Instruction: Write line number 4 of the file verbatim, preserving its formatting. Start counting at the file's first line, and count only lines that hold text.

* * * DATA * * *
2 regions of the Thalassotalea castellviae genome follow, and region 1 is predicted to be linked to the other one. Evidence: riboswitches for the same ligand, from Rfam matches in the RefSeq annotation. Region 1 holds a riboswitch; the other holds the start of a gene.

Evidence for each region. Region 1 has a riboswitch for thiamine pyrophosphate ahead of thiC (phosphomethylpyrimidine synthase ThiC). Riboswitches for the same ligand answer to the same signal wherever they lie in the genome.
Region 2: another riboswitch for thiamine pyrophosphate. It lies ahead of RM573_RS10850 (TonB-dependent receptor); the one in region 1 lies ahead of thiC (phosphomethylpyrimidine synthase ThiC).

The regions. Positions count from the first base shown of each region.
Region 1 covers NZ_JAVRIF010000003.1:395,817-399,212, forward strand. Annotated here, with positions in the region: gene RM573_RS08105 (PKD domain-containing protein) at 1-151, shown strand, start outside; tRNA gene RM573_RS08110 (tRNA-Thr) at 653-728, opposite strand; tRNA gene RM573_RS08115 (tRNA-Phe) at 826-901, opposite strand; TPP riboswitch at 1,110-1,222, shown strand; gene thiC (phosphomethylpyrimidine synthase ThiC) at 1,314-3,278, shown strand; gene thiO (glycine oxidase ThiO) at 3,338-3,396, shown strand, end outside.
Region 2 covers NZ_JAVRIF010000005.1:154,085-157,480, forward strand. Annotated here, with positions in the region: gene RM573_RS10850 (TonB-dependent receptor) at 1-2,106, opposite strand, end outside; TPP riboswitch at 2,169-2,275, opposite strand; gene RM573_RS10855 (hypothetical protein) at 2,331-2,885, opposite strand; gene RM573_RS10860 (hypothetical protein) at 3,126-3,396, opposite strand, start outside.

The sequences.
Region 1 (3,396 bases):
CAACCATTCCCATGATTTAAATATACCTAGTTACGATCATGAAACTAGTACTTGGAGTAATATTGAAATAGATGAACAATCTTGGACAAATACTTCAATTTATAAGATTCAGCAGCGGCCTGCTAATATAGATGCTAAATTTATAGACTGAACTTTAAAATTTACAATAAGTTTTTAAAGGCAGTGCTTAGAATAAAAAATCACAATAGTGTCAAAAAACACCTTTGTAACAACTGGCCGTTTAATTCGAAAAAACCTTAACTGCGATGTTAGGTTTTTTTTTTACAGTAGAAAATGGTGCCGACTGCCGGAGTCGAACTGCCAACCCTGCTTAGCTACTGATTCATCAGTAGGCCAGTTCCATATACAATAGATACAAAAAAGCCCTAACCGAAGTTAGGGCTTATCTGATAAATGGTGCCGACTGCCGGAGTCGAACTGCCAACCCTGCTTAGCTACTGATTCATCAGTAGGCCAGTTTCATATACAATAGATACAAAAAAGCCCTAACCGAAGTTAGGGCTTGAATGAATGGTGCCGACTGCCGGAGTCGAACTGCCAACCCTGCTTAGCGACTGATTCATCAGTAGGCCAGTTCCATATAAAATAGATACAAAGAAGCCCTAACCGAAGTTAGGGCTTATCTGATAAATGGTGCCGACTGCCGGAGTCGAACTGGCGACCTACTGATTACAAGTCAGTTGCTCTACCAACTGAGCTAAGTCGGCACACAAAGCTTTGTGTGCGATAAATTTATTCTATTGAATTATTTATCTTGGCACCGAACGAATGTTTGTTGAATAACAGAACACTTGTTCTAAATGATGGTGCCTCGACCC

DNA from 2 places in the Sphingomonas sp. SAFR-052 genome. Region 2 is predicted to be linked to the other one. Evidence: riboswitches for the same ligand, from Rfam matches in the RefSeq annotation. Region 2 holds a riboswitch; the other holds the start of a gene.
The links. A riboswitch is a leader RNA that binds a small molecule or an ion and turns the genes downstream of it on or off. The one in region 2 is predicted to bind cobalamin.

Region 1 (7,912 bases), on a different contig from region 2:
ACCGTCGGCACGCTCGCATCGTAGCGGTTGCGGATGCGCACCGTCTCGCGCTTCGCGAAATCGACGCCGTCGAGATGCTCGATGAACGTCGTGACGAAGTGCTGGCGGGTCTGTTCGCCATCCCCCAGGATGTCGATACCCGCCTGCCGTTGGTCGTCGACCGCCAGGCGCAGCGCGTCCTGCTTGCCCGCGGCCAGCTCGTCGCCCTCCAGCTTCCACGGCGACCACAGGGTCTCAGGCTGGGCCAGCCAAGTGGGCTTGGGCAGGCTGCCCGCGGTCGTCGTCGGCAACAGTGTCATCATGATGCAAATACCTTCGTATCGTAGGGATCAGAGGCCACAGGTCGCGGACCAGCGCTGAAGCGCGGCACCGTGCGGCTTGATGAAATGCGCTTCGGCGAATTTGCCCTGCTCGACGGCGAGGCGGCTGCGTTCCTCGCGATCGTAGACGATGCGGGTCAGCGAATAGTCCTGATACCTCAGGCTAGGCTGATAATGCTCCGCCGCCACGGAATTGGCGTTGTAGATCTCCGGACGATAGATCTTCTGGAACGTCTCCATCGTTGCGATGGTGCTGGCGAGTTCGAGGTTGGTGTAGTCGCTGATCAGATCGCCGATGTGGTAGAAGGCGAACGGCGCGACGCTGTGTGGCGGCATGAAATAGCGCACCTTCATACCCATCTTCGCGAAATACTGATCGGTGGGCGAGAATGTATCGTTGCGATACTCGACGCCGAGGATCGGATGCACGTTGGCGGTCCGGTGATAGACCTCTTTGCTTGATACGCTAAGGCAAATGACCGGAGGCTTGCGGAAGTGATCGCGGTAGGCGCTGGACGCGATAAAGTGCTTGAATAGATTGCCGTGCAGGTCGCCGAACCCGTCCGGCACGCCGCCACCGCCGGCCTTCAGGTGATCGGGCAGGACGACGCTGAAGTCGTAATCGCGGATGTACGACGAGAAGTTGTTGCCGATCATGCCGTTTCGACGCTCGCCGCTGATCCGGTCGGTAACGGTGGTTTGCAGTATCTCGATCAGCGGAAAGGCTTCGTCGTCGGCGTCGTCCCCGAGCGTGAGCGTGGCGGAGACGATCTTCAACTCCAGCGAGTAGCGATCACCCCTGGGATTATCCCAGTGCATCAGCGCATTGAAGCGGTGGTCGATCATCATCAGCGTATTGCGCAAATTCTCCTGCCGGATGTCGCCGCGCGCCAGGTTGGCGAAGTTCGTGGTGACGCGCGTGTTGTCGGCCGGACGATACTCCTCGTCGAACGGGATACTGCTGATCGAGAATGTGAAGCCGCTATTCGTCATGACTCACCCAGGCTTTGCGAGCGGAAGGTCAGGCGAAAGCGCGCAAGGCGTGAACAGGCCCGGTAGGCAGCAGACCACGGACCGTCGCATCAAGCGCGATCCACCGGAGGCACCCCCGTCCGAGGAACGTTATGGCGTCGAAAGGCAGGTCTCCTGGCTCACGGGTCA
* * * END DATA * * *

The regions. Positions count from the first base shown of each region.